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Starting about two months before the first kick-off launches FIFA’s World Cup, every Peruvian family gathering involves at least two people exchanging small rectangular stickers with a player’s face photoshopped onto a jersey. Just the other night, at my best friend’s birthday lonche, I sat with a cousin, each going through the other’s stack of repetidas seeing if we had any to exchange. “Ya la, No la” (“Got It, Don’t Got it”) are the phrases that continue to define each stack of cards every time a Panini album is being completed, whether you’re 5, 10, 25, 45, or 65. Within every age group, people walk around with their stack of stickers hidden in a secret pocket of their purse, tucked into their back pocket, held together by a rubber band.

IMG_2756The Panini editorial group was founded in 1961 in Modena, Italy, after two brothers bought a sticker collection that had failed to succeed in the market. They decided to sell these stickers in packets to “add the element of surprise” and were wildly successful. Soon thereafter, they launched World Cup sticker albums, which also became popular. They began to sell the stickers internationally in the 1970s and they now have 21 branches in different countries. My album illustrates just this—I bought the book in Bolivia, am now exchanging stickers in Peru, and am waiting on my mother to bring me more stickers from Brazil. In a FIFA TV video, they state that an average of 1 billion 5-sticker packets are produced annually for Panini’s sticker albums.

Google tells me that there is now a Panini World Cup album fever in the United States (at least in South Florida), which is really exciting, but that wasn’t the case when I was little. While I lived in the United States, I experienced two World Cups—Germany 2006 and South Africa 2010. In a country where I could share soccer as a by being part of a couple of teams growing up (and loving Bend it Like Beckham along with every other soccer-playing girl), the World Cup was an easy medium through which to share the sport with my non-teammates who normally did not pay attention to it. Yet, the album was still not an easy thing to share when the sticker supply was limited to my mother, who still travelled to Latin America regularly. Both World Cups, she brought back my brother and me a paqueton, the 500-sticker box with accompanying albums. We would split the box and then see if there were any duplicates between each other. Our game ended there. This global phenomenon was so local for us that it stayed in our family room. Our albums remained half-filled.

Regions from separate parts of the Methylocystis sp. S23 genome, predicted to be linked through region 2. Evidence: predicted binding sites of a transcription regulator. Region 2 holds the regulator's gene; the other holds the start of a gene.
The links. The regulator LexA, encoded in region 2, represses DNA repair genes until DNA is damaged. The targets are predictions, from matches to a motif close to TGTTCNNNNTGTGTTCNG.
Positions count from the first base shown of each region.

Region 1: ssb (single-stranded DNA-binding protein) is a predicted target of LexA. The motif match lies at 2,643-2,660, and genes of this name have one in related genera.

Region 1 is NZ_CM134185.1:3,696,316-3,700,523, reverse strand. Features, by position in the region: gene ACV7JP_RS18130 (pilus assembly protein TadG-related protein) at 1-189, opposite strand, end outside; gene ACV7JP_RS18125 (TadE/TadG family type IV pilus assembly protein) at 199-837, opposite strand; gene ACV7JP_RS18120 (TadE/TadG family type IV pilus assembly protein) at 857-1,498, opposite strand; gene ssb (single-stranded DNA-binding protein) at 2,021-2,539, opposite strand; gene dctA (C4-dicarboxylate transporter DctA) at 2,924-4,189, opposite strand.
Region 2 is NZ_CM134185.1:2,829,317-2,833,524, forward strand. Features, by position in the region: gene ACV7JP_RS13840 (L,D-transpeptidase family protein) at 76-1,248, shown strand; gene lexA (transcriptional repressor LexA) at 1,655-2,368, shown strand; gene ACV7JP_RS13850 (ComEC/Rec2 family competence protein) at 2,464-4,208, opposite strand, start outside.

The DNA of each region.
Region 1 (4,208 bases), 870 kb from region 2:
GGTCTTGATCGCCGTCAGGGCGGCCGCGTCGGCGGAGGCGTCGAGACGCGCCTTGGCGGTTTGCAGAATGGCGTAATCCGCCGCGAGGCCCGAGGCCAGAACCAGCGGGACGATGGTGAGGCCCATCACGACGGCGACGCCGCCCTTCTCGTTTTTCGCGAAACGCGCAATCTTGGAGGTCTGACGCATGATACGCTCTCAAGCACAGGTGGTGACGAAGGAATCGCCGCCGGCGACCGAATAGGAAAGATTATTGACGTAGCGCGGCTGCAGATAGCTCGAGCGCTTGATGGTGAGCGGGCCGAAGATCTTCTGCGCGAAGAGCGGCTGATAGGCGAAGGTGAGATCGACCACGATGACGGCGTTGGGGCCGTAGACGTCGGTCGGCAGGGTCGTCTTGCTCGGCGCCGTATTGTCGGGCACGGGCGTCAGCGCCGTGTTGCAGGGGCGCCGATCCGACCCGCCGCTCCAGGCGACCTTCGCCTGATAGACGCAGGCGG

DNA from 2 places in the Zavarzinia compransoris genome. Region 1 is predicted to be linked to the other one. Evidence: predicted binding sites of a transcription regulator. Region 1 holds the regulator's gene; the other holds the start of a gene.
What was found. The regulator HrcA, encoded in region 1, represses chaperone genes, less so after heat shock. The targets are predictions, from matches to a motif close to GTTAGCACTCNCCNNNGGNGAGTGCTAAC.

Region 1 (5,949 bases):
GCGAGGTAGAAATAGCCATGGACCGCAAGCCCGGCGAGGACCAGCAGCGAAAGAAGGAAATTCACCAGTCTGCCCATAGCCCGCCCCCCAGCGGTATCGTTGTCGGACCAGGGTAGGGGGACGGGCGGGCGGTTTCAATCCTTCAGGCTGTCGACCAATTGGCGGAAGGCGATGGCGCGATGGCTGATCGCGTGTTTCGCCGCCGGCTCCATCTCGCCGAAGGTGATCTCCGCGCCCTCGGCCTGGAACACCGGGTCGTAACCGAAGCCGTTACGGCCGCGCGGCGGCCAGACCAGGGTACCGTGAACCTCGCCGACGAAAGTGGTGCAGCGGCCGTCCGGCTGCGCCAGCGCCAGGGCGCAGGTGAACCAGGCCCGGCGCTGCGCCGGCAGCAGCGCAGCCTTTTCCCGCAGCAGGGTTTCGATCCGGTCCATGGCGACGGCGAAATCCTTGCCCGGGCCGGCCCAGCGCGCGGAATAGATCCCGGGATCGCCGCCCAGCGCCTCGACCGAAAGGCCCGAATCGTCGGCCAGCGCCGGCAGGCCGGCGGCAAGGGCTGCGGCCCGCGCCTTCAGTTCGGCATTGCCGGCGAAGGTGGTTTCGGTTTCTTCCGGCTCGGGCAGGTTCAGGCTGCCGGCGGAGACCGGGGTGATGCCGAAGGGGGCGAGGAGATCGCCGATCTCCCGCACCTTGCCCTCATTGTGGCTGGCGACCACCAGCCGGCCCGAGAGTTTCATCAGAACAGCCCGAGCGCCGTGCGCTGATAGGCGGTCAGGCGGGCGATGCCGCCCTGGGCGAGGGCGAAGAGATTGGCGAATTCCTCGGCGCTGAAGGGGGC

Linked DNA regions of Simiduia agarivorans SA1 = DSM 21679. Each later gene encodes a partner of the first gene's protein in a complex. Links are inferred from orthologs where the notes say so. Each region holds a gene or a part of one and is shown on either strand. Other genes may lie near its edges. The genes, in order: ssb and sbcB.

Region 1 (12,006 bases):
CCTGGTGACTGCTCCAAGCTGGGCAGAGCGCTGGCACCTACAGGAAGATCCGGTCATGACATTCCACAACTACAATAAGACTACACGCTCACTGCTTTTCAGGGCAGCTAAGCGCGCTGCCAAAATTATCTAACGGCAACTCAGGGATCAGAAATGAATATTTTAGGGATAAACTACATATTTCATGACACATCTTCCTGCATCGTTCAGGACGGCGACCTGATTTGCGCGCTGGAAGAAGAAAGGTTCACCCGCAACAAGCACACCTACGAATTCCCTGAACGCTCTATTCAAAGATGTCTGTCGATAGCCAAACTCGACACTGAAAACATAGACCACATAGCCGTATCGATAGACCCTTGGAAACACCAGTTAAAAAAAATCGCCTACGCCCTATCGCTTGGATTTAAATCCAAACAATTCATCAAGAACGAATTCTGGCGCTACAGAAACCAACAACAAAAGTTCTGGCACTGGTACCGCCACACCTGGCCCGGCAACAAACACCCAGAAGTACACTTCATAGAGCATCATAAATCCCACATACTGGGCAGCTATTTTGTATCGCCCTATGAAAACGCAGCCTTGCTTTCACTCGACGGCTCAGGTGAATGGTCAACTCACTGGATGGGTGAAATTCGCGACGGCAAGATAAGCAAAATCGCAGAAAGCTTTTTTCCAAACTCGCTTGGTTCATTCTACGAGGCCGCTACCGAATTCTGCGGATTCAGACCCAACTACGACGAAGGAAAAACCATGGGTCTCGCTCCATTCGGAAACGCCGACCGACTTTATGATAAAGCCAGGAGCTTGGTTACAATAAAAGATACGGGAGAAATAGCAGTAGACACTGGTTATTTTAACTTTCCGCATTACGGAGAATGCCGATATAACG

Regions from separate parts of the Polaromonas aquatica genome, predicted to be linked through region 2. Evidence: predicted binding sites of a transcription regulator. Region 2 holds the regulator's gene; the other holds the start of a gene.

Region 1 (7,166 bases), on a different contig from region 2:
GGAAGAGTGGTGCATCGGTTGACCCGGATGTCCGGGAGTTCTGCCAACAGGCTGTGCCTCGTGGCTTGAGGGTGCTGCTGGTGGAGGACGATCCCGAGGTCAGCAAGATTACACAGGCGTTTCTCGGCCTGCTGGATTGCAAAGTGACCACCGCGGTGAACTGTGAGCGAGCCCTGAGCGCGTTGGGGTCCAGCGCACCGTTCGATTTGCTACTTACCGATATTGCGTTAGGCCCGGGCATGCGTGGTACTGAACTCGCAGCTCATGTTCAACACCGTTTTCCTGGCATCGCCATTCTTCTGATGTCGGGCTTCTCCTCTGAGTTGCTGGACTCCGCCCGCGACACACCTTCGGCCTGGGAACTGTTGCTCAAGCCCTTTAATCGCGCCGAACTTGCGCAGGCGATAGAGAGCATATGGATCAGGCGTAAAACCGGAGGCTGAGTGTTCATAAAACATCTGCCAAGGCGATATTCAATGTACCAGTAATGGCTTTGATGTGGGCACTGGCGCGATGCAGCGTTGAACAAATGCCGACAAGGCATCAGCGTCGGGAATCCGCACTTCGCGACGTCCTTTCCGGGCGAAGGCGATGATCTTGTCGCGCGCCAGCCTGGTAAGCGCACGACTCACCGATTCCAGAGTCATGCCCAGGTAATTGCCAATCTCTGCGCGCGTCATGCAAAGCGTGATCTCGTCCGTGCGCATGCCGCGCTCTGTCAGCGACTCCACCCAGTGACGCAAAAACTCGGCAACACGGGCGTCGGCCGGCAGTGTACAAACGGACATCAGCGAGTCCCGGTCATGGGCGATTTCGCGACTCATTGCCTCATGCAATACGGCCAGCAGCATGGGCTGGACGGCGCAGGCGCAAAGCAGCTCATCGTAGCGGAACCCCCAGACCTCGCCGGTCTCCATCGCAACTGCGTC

DSCN2698The World Cup is now upon us. I have 73 out of 639 stickers to go, and honestly, I’m convinced Peru has no stickers of the Iran team anywhere. Out of 13 stickers per team, I am missing 11. Panini assures that they print the same amount per player so that there is no inequality in value, but I’m not convinced. Neither is Costa Rican forward, Joel Campbell, who looked for himself in 100 packets and failed. The online Colombian newspaper Pulzo did a study to try to figure out which of the stickers are the hardest to find. The bias must be regional though, because (brush my shoulders off), I already have all the ones they mention. Some friends are already on their second album (jerks), with their first album all tucked away to share with future generations. But, why not have a second album? Why stop playing and together preparing for one of, if not the most, culturally important sports event of the world? 

It’s not cheap though. Every time I go to a grocery store I buy between 5 and 10 packets at 1.20 soles each (about 50 cents, which means I spend an extra $2.50 to $5 a trip— I have a small bike basket so I go to the grocery store kind of often). Someone (I’m not going to link the same FIFA TV video again, but you can scroll up and click on that) made a calculation that it would take 4,505 stickers to make sure you got a complete album. That’s 901 packets. That’s $387.80 if you’re collecting in Peru. Each packet is a dollar in the US, so for you Americans it’s going to cost you $901.